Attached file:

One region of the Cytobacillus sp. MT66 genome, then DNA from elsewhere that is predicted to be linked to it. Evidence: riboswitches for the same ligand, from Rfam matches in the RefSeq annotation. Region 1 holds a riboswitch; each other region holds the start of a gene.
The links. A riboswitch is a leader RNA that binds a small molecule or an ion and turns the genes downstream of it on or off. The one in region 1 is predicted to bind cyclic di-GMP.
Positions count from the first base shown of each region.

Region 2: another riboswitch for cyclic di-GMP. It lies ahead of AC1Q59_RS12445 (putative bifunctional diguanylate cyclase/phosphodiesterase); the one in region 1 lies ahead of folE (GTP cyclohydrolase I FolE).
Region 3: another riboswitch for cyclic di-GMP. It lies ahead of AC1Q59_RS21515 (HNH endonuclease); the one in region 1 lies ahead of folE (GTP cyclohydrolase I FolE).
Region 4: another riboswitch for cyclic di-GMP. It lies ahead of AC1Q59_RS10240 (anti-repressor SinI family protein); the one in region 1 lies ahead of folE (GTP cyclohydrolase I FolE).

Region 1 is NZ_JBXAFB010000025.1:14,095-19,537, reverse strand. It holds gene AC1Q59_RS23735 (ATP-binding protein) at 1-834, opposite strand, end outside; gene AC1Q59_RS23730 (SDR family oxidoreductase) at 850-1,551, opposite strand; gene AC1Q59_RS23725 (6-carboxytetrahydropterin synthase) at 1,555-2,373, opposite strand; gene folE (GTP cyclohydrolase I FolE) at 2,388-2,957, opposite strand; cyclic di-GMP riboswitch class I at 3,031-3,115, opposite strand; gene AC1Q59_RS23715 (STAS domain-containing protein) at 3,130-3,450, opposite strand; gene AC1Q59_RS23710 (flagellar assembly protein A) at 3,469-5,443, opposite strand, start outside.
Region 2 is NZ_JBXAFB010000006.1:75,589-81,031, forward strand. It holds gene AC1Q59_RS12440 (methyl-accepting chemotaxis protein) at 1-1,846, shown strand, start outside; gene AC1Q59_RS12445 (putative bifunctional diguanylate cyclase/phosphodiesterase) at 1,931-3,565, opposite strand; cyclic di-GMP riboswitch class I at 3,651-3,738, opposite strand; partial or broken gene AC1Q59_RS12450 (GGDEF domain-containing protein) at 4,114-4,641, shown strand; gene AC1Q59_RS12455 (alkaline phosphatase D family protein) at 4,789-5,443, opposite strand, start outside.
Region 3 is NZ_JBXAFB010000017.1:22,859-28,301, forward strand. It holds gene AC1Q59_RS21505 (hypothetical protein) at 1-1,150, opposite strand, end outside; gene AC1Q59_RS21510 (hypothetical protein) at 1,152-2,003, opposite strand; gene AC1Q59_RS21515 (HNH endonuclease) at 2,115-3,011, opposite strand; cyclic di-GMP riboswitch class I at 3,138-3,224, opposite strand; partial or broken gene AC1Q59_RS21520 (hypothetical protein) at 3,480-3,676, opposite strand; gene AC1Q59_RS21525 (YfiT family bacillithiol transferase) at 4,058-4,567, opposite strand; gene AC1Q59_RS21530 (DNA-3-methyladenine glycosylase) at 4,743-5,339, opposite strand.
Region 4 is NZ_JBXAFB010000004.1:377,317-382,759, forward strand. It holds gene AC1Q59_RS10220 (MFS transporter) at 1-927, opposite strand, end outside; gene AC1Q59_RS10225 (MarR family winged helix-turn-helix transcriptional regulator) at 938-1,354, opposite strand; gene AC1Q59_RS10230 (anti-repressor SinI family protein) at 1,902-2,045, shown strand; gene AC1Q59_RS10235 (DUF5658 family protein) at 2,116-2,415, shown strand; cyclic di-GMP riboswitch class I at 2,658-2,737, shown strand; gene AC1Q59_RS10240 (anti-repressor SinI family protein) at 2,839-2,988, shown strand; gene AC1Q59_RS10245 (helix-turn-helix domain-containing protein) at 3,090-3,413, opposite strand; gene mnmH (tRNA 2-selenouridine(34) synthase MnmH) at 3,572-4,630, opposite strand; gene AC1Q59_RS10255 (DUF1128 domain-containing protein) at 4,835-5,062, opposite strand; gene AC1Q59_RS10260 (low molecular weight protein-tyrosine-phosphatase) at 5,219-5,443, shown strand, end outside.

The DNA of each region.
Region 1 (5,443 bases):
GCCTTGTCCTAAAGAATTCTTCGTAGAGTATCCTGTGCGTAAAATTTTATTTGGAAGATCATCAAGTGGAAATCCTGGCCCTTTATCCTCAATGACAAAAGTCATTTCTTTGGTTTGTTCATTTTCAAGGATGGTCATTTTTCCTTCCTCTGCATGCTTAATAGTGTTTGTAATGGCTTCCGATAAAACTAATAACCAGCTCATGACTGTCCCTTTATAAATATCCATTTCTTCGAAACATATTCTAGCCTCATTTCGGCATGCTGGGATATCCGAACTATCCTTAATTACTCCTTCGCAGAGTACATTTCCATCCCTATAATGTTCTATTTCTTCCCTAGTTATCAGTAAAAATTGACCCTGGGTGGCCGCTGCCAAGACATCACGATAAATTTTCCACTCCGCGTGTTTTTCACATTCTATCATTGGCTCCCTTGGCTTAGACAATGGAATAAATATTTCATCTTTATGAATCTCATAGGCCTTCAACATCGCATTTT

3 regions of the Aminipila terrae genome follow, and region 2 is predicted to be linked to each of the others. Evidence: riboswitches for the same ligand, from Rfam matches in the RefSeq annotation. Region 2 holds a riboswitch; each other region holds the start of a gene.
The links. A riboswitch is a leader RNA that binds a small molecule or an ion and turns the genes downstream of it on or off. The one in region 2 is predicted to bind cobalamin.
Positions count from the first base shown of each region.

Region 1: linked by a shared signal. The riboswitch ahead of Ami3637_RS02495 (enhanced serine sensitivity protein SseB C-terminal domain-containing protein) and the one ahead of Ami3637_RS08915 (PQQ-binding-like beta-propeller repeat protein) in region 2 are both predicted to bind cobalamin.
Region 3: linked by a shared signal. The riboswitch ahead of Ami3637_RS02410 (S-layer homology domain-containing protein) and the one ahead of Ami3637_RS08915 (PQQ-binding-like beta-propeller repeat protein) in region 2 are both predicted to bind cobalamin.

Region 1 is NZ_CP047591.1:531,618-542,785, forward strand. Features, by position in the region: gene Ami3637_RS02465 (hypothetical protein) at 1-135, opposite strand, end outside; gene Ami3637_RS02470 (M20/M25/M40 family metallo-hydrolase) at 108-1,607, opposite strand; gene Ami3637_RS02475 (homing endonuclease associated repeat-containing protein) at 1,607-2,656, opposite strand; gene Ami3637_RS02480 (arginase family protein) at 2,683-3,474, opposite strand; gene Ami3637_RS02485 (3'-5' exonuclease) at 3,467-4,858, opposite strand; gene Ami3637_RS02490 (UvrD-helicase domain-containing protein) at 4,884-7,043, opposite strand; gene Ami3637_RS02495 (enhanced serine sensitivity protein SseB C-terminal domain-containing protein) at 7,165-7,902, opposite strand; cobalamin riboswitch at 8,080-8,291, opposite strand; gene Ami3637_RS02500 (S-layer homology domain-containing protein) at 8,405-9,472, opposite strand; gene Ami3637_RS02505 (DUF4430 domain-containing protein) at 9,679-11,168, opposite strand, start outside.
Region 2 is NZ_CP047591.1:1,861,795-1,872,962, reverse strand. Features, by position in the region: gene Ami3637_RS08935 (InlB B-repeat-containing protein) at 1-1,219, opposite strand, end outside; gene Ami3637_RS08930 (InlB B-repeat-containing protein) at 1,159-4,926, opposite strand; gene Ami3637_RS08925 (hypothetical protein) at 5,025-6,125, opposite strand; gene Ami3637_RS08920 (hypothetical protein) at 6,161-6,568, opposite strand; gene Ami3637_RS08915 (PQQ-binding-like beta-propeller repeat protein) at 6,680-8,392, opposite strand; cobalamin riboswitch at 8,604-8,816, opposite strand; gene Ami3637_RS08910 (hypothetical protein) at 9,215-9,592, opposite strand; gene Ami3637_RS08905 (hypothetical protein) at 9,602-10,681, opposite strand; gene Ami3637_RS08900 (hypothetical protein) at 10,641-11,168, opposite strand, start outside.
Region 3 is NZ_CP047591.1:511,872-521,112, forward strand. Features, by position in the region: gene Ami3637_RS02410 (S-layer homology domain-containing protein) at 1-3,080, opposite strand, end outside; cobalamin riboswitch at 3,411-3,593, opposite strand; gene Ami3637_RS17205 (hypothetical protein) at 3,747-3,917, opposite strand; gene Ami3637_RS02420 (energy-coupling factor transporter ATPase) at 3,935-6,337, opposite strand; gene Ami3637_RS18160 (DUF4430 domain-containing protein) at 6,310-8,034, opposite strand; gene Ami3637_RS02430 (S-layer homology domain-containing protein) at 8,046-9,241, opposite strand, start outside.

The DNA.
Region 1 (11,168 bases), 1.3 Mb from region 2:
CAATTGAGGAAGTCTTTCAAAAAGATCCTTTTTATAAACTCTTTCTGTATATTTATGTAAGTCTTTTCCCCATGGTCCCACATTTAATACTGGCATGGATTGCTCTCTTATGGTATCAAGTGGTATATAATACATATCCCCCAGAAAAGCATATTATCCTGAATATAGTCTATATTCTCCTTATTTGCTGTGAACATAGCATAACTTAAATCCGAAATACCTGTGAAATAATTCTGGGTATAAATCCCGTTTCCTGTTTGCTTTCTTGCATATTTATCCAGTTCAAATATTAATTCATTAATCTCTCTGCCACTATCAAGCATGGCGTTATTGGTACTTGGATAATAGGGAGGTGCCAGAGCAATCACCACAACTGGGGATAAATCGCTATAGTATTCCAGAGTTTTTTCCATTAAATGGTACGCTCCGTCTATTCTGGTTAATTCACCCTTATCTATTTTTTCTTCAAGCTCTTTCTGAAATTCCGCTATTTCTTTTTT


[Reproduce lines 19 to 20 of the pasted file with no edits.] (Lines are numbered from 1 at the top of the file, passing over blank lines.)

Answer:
Region 1 is NZ_CP047591.1:531,618-542,785, forward strand. Features, by position in the region: gene Ami3637_RS02465 (hypothetical protein) at 1-135, opposite strand, end outside; gene Ami3637_RS02470 (M20/M25/M40 family metallo-hydrolase) at 108-1,607, opposite strand; gene Ami3637_RS02475 (homing endonuclease associated repeat-containing protein) at 1,607-2,656, opposite strand; gene Ami3637_RS02480 (arginase family protein) at 2,683-3,474, opposite strand; gene Ami3637_RS02485 (3'-5' exonuclease) at 3,467-4,858, opposite strand; gene Ami3637_RS02490 (UvrD-helicase domain-containing protein) at 4,884-7,043, opposite strand; gene Ami3637_RS02495 (enhanced serine sensitivity protein SseB C-terminal domain-containing protein) at 7,165-7,902, opposite strand; cobalamin riboswitch at 8,080-8,291, opposite strand; gene Ami3637_RS02500 (S-layer homology domain-containing protein) at 8,405-9,472, opposite strand; gene Ami3637_RS02505 (DUF4430 domain-containing protein) at 9,679-11,168, opposite strand, start outside.
Region 2 is NZ_CP047591.1:1,861,795-1,872,962, reverse strand. Features, by position in the region: gene Ami3637_RS08935 (InlB B-repeat-containing protein) at 1-1,219, opposite strand, end outside; gene Ami3637_RS08930 (InlB B-repeat-containing protein) at 1,159-4,926, opposite strand; gene Ami3637_RS08925 (hypothetical protein) at 5,025-6,125, opposite strand; gene Ami3637_RS08920 (hypothetical protein) at 6,161-6,568, opposite strand; gene Ami3637_RS08915 (PQQ-binding-like beta-propeller repeat protein) at 6,680-8,392, opposite strand; cobalamin riboswitch at 8,604-8,816, opposite strand; gene Ami3637_RS08910 (hypothetical protein) at 9,215-9,592, opposite strand; gene Ami3637_RS08905 (hypothetical protein) at 9,602-10,681, opposite strand; gene Ami3637_RS08900 (hypothetical protein) at 10,641-11,168, opposite strand, start outside.